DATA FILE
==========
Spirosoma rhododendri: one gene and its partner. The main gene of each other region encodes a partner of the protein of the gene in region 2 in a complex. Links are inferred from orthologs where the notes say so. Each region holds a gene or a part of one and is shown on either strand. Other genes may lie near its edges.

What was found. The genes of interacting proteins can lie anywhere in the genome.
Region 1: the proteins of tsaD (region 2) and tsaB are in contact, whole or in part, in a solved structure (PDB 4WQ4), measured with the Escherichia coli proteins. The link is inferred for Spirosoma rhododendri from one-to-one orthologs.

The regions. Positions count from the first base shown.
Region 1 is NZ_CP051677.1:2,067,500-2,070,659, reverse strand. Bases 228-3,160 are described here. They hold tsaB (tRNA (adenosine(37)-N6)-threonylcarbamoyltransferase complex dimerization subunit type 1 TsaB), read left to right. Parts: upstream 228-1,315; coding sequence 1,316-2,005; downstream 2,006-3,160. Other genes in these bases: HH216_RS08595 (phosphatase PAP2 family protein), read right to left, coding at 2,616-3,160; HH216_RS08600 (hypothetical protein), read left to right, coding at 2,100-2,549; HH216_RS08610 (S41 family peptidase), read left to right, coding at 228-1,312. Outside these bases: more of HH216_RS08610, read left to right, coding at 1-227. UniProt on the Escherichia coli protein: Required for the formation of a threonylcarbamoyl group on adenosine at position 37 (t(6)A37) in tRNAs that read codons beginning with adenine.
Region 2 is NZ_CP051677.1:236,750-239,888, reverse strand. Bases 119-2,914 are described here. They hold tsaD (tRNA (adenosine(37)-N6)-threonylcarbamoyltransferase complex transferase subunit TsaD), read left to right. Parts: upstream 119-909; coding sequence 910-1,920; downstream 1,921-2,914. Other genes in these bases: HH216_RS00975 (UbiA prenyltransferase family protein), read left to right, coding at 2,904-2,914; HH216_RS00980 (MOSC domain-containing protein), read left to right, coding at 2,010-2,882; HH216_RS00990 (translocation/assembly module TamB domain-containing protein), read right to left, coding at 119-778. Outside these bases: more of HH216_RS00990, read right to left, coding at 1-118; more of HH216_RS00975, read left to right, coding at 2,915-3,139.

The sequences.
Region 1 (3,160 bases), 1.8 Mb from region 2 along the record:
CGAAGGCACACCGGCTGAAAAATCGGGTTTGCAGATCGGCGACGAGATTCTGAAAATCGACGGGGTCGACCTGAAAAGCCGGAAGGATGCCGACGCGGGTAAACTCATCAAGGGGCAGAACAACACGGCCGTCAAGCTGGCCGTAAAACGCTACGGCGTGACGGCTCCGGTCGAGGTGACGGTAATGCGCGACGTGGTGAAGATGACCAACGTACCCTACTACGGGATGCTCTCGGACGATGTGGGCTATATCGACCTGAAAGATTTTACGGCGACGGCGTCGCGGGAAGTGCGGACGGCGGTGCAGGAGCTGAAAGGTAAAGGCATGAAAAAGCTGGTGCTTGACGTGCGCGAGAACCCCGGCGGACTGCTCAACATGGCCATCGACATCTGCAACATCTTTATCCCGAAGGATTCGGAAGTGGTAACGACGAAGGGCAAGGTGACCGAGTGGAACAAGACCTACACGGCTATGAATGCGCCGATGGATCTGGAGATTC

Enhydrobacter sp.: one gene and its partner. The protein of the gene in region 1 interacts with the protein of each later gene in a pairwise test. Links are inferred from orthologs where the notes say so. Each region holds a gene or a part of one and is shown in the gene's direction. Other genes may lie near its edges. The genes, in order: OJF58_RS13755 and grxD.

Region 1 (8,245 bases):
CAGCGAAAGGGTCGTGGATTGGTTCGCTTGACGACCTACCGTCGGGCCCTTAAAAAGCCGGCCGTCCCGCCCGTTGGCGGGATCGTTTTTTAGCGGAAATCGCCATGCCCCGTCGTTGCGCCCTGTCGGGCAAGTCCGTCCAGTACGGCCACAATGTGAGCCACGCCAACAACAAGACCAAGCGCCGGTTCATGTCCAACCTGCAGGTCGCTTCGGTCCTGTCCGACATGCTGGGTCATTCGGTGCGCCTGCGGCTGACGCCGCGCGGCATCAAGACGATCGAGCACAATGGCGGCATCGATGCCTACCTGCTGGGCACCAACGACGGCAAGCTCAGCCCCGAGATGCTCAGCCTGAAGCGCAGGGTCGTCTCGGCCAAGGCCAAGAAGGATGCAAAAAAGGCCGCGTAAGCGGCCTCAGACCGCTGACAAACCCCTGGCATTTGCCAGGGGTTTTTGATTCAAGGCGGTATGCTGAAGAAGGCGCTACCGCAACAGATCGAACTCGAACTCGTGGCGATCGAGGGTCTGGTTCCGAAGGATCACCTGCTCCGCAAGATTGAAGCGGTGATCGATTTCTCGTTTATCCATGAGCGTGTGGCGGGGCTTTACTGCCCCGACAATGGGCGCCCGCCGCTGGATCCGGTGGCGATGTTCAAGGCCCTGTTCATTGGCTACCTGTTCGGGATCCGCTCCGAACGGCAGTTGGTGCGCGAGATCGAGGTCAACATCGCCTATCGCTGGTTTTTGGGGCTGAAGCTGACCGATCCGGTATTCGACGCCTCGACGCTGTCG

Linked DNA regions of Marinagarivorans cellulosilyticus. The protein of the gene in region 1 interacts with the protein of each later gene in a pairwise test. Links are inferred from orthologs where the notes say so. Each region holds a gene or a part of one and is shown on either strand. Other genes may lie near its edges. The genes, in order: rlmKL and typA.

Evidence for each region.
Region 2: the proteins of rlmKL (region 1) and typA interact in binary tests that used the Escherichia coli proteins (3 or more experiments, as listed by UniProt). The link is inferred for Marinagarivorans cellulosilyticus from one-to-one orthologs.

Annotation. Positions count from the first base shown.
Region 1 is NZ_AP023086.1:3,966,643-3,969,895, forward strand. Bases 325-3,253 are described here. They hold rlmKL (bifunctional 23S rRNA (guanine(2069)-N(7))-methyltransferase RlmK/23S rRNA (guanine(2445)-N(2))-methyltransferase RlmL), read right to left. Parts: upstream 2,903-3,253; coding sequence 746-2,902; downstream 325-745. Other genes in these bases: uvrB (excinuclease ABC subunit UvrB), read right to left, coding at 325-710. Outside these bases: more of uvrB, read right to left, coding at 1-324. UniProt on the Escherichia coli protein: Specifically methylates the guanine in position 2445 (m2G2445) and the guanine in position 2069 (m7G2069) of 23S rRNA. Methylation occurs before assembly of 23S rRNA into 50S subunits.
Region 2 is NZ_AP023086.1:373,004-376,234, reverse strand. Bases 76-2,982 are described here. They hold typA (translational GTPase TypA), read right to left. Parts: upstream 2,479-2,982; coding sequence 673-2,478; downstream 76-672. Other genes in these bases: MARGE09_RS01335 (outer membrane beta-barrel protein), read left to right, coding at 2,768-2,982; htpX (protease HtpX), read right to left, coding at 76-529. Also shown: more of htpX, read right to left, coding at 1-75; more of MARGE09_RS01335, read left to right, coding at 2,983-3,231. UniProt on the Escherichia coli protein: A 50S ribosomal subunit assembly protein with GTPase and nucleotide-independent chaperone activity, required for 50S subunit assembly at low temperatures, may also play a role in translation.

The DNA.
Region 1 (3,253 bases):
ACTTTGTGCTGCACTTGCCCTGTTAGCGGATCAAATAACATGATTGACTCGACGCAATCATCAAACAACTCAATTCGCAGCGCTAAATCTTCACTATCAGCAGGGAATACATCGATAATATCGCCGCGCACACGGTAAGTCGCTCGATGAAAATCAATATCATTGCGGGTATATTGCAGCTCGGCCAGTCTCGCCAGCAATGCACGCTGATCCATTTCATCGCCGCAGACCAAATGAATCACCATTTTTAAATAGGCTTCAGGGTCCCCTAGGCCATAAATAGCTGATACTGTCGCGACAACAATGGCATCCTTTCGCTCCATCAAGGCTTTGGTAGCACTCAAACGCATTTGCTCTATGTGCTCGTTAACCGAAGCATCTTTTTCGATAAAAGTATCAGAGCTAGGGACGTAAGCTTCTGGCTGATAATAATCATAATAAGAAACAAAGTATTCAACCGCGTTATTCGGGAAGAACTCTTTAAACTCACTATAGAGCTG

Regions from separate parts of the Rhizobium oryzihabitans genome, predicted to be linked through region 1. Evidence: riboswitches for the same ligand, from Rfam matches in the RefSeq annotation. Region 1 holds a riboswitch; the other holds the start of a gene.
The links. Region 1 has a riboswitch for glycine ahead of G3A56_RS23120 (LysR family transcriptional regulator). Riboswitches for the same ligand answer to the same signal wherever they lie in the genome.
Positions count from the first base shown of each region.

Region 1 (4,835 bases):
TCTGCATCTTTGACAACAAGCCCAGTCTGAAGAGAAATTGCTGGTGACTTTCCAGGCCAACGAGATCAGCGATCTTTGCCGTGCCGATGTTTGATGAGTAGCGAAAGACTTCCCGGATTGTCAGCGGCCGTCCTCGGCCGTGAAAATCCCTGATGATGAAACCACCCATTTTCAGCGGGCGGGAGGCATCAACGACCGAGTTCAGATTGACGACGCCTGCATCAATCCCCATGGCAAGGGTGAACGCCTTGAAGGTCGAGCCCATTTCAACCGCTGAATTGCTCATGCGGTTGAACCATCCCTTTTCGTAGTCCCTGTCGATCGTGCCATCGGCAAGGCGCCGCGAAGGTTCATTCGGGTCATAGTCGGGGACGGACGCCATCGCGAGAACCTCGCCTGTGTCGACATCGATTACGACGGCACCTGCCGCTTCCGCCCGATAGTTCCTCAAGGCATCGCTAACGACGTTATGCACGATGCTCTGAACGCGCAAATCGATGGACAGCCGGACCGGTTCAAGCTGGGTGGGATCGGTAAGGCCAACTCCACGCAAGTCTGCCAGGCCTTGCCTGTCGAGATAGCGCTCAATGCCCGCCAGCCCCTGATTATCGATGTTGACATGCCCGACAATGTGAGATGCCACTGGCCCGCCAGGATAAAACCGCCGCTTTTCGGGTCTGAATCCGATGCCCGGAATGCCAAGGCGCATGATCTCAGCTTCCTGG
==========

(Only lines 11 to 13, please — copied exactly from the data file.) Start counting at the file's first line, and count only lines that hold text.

Region 1 (8,245 bases):
CAGCGAAAGGGTCGTGGATTGGTTCGCTTGACGACCTACCGTCGGGCCCTTAAAAAGCCGGCCGTCCCGCCCGTTGGCGGGATCGTTTTTTAGCGGAAATCGCCATGCCCCGTCGTTGCGCCCTGTCGGGCAAGTCCGTCCAGTACGGCCACAATGTGAGCCACGCCAACAACAAGACCAAGCGCCGGTTCATGTCCAACCTGCAGGTCGCTTCGGTCCTGTCCGACATGCTGGGTCATTCGGTGCGCCTGCGGCTGACGCCGCGCGGCATCAAGACGATCGAGCACAATGGCGGCATCGATGCCTACCTGCTGGGCACCAACGACGGCAAGCTCAGCCCCGAGATGCTCAGCCTGAAGCGCAGGGTCGTCTCGGCCAAGGCCAAGAAGGATGCAAAAAAGGCCGCGTAAGCGGCCTCAGACCGCTGACAAACCCCTGGCATTTGCCAGGGGTTTTTGATTCAAGGCGGTATGCTGAAGAAGGCGCTACCGCAACAGATCGAACTCGAACTCGTGGCGATCGAGGGTCTGGTTCCGAAGGATCACCTGCTCCGCAAGATTGAAGCGGTGATCGATTTCTCGTTTATCCATGAGCGTGTGGCGGGGCTTTACTGCCCCGACAATGGGCGCCCGCCGCTGGATCCGGTGGCGATGTTCAAGGCCCTGTTCATTGGCTACCTGTTCGGGATCCGCTCCGAACGGCAGTTGGTGCGCGAGATCGAGGTCAACATCGCCTATCGCTGGTTTTTGGGGCTGAAGCTGACCGATCCGGTATTCGACGCCTCGACGCTGTCG

Linked DNA regions of Marinagarivorans cellulosilyticus. The protein of the gene in region 1 interacts with the protein of each later gene in a pairwise test. Links are inferred from orthologs where the notes say so. Each region holds a gene or a part of one and is shown on either strand. Other genes may lie near its edges. The genes, in order: rlmKL and typA.